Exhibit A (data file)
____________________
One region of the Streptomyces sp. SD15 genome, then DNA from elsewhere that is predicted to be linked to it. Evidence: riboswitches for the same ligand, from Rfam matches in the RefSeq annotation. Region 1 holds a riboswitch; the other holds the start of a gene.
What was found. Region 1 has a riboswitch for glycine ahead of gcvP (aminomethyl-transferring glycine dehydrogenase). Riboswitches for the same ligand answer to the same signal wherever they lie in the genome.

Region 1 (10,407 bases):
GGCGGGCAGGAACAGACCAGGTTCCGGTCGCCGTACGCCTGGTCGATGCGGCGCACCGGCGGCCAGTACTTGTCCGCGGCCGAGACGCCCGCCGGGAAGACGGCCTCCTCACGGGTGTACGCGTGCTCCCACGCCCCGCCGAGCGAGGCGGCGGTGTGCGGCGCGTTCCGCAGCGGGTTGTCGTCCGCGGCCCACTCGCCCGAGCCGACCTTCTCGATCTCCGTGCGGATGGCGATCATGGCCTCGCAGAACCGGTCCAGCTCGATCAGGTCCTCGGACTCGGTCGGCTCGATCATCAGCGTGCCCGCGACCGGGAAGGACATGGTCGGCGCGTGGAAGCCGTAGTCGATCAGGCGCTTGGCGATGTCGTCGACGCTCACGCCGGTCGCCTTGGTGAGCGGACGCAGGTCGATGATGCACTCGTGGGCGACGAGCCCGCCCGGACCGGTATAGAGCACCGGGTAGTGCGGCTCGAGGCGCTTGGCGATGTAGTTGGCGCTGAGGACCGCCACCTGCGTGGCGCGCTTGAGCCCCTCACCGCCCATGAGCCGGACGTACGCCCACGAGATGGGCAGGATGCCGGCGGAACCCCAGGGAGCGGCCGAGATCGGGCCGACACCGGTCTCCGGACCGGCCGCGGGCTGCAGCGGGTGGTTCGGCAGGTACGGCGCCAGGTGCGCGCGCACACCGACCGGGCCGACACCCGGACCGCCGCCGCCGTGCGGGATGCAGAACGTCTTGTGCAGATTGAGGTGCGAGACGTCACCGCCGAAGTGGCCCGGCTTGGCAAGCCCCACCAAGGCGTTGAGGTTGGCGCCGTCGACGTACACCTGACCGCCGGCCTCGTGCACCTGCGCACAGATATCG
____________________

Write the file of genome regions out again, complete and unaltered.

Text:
One region of the Streptomyces sp. SD15 genome, then DNA from elsewhere that is predicted to be linked to it. Evidence: riboswitches for the same ligand, from Rfam matches in the RefSeq annotation. Region 1 holds a riboswitch; the other holds the start of a gene.
What was found. Region 1 has a riboswitch for glycine ahead of gcvP (aminomethyl-transferring glycine dehydrogenase). Riboswitches for the same ligand answer to the same signal wherever they lie in the genome.

Region 1 (10,407 bases):
GGCGGGCAGGAACAGACCAGGTTCCGGTCGCCGTACGCCTGGTCGATGCGGCGCACCGGCGGCCAGTACTTGTCCGCGGCCGAGACGCCCGCCGGGAAGACGGCCTCCTCACGGGTGTACGCGTGCTCCCACGCCCCGCCGAGCGAGGCGGCGGTGTGCGGCGCGTTCCGCAGCGGGTTGTCGTCCGCGGCCCACTCGCCCGAGCCGACCTTCTCGATCTCCGTGCGGATGGCGATCATGGCCTCGCAGAACCGGTCCAGCTCGATCAGGTCCTCGGACTCGGTCGGCTCGATCATCAGCGTGCCCGCGACCGGGAAGGACATGGTCGGCGCGTGGAAGCCGTAGTCGATCAGGCGCTTGGCGATGTCGTCGACGCTCACGCCGGTCGCCTTGGTGAGCGGACGCAGGTCGATGATGCACTCGTGGGCGACGAGCCCGCCCGGACCGGTATAGAGCACCGGGTAGTGCGGCTCGAGGCGCTTGGCGATGTAGTTGGCGCTGAGGACCGCCACCTGCGTGGCGCGCTTGAGCCCCTCACCGCCCATGAGCCGGACGTACGCCCACGAGATGGGCAGGATGCCGGCGGAACCCCAGGGAGCGGCCGAGATCGGGCCGACACCGGTCTCCGGACCGGCCGCGGGCTGCAGCGGGTGGTTCGGCAGGTACGGCGCCAGGTGCGCGCGCACACCGACCGGGCCGACACCCGGACCGCCGCCGCCGTGCGGGATGCAGAACGTCTTGTGCAGATTGAGGTGCGAGACGTCACCGCCGAAGTGGCCCGGCTTGGCAAGCCCCACCAAGGCGTTGAGGTTGGCGCCGTCGACGTACACCTGACCGCCGGCCTCGTGCACCTGCGCACAGATATCG